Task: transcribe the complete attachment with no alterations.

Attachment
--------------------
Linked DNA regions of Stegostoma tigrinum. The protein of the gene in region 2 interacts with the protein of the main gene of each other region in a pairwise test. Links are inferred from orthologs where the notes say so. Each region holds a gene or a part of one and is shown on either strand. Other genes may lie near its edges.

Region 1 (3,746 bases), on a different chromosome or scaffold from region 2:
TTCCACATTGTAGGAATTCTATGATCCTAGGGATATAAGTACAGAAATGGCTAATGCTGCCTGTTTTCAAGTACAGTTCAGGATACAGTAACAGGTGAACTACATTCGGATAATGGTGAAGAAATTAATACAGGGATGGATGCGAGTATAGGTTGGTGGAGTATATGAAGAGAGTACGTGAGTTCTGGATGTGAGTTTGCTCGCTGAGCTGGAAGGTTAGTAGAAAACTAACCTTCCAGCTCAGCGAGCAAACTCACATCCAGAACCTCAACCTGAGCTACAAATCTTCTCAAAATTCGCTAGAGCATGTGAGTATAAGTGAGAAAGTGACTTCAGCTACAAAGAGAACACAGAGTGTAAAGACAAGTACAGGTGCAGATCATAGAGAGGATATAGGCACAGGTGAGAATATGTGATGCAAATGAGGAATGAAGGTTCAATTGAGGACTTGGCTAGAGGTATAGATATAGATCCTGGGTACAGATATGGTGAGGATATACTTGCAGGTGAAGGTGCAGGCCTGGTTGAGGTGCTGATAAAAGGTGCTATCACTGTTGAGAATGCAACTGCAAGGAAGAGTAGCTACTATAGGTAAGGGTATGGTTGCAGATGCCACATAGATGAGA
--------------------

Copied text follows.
Linked DNA regions of Stegostoma tigrinum. The protein of the gene in region 2 interacts with the protein of the main gene of each other region in a pairwise test. Links are inferred from orthologs where the notes say so. Each region holds a gene or a part of one and is shown on either strand. Other genes may lie near its edges.

Region 1 (3,746 bases), on a different chromosome or scaffold from region 2:
TTCCACATTGTAGGAATTCTATGATCCTAGGGATATAAGTACAGAAATGGCTAATGCTGCCTGTTTTCAAGTACAGTTCAGGATACAGTAACAGGTGAACTACATTCGGATAATGGTGAAGAAATTAATACAGGGATGGATGCGAGTATAGGTTGGTGGAGTATATGAAGAGAGTACGTGAGTTCTGGATGTGAGTTTGCTCGCTGAGCTGGAAGGTTAGTAGAAAACTAACCTTCCAGCTCAGCGAGCAAACTCACATCCAGAACCTCAACCTGAGCTACAAATCTTCTCAAAATTCGCTAGAGCATGTGAGTATAAGTGAGAAAGTGACTTCAGCTACAAAGAGAACACAGAGTGTAAAGACAAGTACAGGTGCAGATCATAGAGAGGATATAGGCACAGGTGAGAATATGTGATGCAAATGAGGAATGAAGGTTCAATTGAGGACTTGGCTAGAGGTATAGATATAGATCCTGGGTACAGATATGGTGAGGATATACTTGCAGGTGAAGGTGCAGGCCTGGTTGAGGTGCTGATAAAAGGTGCTATCACTGTTGAGAATGCAACTGCAAGGAAGAGTAGCTACTATAGGTAAGGGTATGGTTGCAGATGCCACATAGATGAGA